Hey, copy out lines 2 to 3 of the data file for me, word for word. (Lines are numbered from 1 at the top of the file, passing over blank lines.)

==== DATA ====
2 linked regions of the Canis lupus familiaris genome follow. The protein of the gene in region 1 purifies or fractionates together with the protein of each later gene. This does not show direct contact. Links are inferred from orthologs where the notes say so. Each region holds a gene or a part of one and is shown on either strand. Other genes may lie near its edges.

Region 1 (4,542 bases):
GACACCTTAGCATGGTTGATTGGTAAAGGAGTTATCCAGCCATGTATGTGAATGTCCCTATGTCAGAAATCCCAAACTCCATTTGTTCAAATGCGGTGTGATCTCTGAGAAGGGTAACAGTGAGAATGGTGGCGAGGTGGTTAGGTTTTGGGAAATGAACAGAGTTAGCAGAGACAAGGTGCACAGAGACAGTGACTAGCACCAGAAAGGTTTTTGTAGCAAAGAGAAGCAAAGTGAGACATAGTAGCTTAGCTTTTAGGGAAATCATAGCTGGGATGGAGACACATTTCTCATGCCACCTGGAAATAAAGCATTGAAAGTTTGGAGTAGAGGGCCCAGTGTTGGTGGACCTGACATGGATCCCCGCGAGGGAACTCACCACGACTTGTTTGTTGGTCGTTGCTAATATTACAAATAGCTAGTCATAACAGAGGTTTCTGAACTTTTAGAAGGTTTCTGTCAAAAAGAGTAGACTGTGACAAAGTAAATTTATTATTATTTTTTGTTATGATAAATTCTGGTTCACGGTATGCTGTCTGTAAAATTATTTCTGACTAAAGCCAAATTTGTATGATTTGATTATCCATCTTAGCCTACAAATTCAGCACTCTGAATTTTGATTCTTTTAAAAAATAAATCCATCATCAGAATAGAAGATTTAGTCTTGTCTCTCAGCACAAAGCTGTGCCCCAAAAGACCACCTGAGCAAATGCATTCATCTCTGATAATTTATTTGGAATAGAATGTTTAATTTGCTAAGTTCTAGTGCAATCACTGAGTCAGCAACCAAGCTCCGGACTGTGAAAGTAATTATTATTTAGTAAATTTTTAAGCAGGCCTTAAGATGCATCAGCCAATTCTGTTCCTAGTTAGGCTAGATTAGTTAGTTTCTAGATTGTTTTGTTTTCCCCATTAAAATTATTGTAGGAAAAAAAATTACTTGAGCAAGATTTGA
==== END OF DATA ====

Region 1 (4,542 bases):
GACACCTTAGCATGGTTGATTGGTAAAGGAGTTATCCAGCCATGTATGTGAATGTCCCTATGTCAGAAATCCCAAACTCCATTTGTTCAAATGCGGTGTGATCTCTGAGAAGGGTAACAGTGAGAATGGTGGCGAGGTGGTTAGGTTTTGGGAAATGAACAGAGTTAGCAGAGACAAGGTGCACAGAGACAGTGACTAGCACCAGAAAGGTTTTTGTAGCAAAGAGAAGCAAAGTGAGACATAGTAGCTTAGCTTTTAGGGAAATCATAGCTGGGATGGAGACACATTTCTCATGCCACCTGGAAATAAAGCATTGAAAGTTTGGAGTAGAGGGCCCAGTGTTGGTGGACCTGACATGGATCCCCGCGAGGGAACTCACCACGACTTGTTTGTTGGTCGTTGCTAATATTACAAATAGCTAGTCATAACAGAGGTTTCTGAACTTTTAGAAGGTTTCTGTCAAAAAGAGTAGACTGTGACAAAGTAAATTTATTATTATTTTTTGTTATGATAAATTCTGGTTCACGGTATGCTGTCTGTAAAATTATTTCTGACTAAAGCCAAATTTGTATGATTTGATTATCCATCTTAGCCTACAAATTCAGCACTCTGAATTTTGATTCTTTTAAAAAATAAATCCATCATCAGAATAGAAGATTTAGTCTTGTCTCTCAGCACAAAGCTGTGCCCCAAAAGACCACCTGAGCAAATGCATTCATCTCTGATAATTTATTTGGAATAGAATGTTTAATTTGCTAAGTTCTAGTGCAATCACTGAGTCAGCAACCAAGCTCCGGACTGTGAAAGTAATTATTATTTAGTAAATTTTTAAGCAGGCCTTAAGATGCATCAGCCAATTCTGTTCCTAGTTAGGCTAGATTAGTTAGTTTCTAGATTGTTTTGTTTTCCCCATTAAAATTATTGTAGGAAAAAAAATTACTTGAGCAAGATTTGA